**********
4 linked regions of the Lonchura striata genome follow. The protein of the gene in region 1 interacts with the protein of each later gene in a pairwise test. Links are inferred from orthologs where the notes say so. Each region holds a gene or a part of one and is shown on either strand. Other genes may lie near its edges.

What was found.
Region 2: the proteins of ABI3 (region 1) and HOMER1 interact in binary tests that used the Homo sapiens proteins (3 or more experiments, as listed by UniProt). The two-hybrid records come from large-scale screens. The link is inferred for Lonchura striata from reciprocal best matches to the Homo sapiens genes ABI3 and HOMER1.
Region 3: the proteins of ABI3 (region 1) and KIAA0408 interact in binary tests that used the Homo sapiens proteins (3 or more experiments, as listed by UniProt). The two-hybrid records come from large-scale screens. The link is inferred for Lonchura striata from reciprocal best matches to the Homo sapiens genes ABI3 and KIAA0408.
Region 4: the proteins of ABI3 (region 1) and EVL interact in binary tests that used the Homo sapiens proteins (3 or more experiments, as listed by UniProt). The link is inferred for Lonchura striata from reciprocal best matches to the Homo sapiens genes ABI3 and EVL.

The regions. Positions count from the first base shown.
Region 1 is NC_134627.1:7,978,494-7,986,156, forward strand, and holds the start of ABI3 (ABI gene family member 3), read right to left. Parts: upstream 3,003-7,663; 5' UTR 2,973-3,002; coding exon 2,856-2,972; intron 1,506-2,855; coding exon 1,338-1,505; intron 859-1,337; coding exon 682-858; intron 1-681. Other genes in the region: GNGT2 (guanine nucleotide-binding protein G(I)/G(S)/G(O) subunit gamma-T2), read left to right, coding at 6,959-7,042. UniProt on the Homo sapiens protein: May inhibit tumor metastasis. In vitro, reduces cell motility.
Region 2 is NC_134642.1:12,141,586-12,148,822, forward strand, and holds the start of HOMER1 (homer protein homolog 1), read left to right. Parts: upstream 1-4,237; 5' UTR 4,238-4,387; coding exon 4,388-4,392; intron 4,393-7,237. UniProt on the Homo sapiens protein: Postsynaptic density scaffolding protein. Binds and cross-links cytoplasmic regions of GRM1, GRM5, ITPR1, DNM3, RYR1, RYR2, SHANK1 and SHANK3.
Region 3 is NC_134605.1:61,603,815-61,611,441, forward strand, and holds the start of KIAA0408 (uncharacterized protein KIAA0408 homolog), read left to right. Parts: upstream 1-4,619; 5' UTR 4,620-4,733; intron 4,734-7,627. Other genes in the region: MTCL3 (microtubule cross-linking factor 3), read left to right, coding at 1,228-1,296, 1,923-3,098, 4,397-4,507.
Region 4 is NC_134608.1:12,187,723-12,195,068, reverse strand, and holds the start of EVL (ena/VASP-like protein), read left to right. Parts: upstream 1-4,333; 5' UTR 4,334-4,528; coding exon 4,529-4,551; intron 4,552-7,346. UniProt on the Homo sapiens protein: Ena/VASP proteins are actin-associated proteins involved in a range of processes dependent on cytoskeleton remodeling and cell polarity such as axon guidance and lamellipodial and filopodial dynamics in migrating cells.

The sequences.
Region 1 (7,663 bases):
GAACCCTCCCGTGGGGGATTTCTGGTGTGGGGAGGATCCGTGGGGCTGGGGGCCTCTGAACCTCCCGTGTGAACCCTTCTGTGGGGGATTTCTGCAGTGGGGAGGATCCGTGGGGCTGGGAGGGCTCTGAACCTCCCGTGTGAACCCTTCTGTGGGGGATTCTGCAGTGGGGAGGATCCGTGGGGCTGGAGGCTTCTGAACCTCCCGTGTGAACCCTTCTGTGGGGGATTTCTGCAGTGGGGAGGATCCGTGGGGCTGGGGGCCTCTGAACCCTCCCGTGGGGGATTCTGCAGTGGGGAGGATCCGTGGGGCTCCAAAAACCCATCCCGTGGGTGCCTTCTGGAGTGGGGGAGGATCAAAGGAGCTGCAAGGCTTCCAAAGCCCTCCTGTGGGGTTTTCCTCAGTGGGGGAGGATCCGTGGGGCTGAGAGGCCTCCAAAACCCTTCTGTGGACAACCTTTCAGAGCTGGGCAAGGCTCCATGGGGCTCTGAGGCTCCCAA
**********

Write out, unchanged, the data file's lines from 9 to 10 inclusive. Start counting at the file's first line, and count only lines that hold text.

Region 3 is NC_134605.1:61,603,815-61,611,441, forward strand, and holds the start of KIAA0408 (uncharacterized protein KIAA0408 homolog), read left to right. Parts: upstream 1-4,619; 5' UTR 4,620-4,733; intron 4,734-7,627. Other genes in the region: MTCL3 (microtubule cross-linking factor 3), read left to right, coding at 1,228-1,296, 1,923-3,098, 4,397-4,507.
Region 4 is NC_134608.1:12,187,723-12,195,068, reverse strand, and holds the start of EVL (ena/VASP-like protein), read left to right. Parts: upstream 1-4,333; 5' UTR 4,334-4,528; coding exon 4,529-4,551; intron 4,552-7,346. UniProt on the Homo sapiens protein: Ena/VASP proteins are actin-associated proteins involved in a range of processes dependent on cytoskeleton remodeling and cell polarity such as axon guidance and lamellipodial and filopodial dynamics in migrating cells.